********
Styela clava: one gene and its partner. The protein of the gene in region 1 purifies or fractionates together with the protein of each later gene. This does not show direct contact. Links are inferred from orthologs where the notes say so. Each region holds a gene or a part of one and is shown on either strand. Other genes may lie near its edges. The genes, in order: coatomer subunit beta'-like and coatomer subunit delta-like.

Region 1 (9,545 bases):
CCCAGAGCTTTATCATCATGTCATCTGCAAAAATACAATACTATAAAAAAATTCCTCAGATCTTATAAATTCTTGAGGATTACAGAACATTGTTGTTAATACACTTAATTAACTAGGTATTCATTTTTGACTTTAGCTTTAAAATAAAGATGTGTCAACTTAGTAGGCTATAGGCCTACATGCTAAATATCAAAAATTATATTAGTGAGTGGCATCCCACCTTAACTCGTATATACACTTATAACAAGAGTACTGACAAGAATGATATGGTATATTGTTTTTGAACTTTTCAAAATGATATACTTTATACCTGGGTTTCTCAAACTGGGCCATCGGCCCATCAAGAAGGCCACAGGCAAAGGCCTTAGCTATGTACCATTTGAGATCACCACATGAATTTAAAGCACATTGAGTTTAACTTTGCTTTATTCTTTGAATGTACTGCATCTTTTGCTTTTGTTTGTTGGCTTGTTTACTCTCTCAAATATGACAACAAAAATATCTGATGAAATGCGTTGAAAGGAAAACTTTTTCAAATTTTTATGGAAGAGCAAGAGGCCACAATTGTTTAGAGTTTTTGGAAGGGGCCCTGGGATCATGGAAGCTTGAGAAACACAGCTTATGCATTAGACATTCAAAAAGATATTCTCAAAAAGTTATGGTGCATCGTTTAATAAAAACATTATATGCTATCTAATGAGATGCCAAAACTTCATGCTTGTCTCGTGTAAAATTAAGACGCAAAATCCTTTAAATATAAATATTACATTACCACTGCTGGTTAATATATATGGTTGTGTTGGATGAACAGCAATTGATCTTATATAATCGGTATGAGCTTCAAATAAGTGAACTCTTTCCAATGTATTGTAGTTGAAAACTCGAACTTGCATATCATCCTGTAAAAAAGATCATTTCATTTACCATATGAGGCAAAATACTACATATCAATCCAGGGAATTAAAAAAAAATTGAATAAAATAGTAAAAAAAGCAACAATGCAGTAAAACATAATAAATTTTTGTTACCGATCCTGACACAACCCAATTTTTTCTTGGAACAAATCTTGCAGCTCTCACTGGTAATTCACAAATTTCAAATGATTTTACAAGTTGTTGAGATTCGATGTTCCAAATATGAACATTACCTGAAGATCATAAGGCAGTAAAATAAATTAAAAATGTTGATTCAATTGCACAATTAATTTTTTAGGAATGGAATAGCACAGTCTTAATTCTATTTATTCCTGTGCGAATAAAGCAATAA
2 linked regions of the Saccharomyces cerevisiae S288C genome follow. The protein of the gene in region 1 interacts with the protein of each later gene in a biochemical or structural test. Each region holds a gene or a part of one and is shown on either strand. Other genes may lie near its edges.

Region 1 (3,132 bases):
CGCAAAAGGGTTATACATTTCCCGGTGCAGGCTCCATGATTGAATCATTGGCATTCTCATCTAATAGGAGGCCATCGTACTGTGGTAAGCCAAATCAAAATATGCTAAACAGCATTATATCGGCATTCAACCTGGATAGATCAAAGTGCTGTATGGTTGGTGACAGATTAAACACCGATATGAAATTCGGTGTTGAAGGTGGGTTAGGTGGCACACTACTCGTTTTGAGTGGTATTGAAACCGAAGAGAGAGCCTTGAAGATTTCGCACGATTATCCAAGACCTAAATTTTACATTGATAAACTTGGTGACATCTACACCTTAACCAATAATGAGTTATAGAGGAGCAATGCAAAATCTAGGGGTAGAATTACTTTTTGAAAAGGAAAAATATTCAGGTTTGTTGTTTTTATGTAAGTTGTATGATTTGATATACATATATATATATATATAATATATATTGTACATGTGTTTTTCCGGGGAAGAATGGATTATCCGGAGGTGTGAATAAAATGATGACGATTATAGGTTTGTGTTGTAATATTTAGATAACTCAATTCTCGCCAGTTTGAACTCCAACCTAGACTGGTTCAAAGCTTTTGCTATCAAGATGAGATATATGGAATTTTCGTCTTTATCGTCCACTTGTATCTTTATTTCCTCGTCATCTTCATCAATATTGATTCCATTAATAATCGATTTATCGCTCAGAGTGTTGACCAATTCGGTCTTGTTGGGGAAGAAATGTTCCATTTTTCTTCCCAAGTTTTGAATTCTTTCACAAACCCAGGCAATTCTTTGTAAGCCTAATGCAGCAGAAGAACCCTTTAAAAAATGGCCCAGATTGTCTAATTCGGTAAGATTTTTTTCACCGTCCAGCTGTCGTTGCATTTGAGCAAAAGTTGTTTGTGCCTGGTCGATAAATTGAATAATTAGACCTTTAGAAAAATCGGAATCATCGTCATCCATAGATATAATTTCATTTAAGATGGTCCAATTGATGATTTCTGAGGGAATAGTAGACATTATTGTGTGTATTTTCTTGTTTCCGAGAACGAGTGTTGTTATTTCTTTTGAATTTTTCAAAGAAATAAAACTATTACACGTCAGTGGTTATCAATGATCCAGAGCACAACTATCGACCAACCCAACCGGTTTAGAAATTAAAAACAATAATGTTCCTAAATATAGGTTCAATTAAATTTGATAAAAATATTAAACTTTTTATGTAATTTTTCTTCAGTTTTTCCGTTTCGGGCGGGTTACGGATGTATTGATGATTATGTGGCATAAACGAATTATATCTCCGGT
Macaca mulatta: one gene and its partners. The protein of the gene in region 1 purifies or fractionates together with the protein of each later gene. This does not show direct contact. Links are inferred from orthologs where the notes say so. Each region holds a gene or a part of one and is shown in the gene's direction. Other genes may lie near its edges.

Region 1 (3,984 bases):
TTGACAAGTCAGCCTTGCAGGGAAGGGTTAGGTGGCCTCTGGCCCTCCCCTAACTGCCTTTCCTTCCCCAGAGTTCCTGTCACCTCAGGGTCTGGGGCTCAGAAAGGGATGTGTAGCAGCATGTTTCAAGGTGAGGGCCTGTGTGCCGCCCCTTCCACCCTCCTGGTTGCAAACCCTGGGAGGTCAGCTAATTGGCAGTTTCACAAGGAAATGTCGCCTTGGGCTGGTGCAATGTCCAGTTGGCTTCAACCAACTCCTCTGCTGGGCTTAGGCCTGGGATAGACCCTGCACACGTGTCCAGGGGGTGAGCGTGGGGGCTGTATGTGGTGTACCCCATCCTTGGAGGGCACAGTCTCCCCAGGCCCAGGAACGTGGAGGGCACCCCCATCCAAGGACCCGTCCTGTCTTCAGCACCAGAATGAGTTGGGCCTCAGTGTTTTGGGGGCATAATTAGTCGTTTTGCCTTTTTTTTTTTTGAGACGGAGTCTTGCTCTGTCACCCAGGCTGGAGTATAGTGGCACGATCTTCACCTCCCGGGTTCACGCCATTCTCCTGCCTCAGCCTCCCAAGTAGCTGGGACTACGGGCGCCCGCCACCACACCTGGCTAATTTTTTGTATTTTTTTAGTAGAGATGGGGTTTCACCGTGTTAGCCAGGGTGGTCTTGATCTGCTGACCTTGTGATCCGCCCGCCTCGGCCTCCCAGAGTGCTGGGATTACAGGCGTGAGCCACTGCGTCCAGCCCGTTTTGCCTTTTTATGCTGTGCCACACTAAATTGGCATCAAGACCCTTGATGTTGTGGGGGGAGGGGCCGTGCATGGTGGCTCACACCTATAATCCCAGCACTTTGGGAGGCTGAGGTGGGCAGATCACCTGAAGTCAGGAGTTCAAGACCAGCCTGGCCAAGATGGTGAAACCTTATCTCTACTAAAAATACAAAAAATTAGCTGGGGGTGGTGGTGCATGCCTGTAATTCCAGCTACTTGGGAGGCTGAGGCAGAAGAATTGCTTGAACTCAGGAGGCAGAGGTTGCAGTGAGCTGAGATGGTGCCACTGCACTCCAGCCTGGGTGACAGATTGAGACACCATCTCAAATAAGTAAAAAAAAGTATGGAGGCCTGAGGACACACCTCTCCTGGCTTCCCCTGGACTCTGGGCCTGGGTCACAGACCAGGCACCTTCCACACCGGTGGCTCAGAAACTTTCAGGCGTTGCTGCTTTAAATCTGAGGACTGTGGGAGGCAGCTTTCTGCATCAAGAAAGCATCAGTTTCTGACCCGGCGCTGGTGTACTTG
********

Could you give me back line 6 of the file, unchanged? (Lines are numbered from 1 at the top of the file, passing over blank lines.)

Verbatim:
CGCAAAAGGGTTATACATTTCCCGGTGCAGGCTCCATGATTGAATCATTGGCATTCTCATCTAATAGGAGGCCATCGTACTGTGGTAAGCCAAATCAAAATATGCTAAACAGCATTATATCGGCATTCAACCTGGATAGATCAAAGTGCTGTATGGTTGGTGACAGATTAAACACCGATATGAAATTCGGTGTTGAAGGTGGGTTAGGTGGCACACTACTCGTTTTGAGTGGTATTGAAACCGAAGAGAGAGCCTTGAAGATTTCGCACGATTATCCAAGACCTAAATTTTACATTGATAAACTTGGTGACATCTACACCTTAACCAATAATGAGTTATAGAGGAGCAATGCAAAATCTAGGGGTAGAATTACTTTTTGAAAAGGAAAAATATTCAGGTTTGTTGTTTTTATGTAAGTTGTATGATTTGATATACATATATATATATATATAATATATATTGTACATGTGTTTTTCCGGGGAAGAATGGATTATCCGGAGGTGTGAATAAAATGATGACGATTATAGGTTTGTGTTGTAATATTTAGATAACTCAATTCTCGCCAGTTTGAACTCCAACCTAGACTGGTTCAAAGCTTTTGCTATCAAGATGAGATATATGGAATTTTCGTCTTTATCGTCCACTTGTATCTTTATTTCCTCGTCATCTTCATCAATATTGATTCCATTAATAATCGATTTATCGCTCAGAGTGTTGACCAATTCGGTCTTGTTGGGGAAGAAATGTTCCATTTTTCTTCCCAAGTTTTGAATTCTTTCACAAACCCAGGCAATTCTTTGTAAGCCTAATGCAGCAGAAGAACCCTTTAAAAAATGGCCCAGATTGTCTAATTCGGTAAGATTTTTTTCACCGTCCAGCTGTCGTTGCATTTGAGCAAAAGTTGTTTGTGCCTGGTCGATAAATTGAATAATTAGACCTTTAGAAAAATCGGAATCATCGTCATCCATAGATATAATTTCATTTAAGATGGTCCAATTGATGATTTCTGAGGGAATAGTAGACATTATTGTGTGTATTTTCTTGTTTCCGAGAACGAGTGTTGTTATTTCTTTTGAATTTTTCAAAGAAATAAAACTATTACACGTCAGTGGTTATCAATGATCCAGAGCACAACTATCGACCAACCCAACCGGTTTAGAAATTAAAAACAATAATGTTCCTAAATATAGGTTCAATTAAATTTGATAAAAATATTAAACTTTTTATGTAATTTTTCTTCAGTTTTTCCGTTTCGGGCGGGTTACGGATGTATTGATGATTATGTGGCATAAACGAATTATATCTCCGGT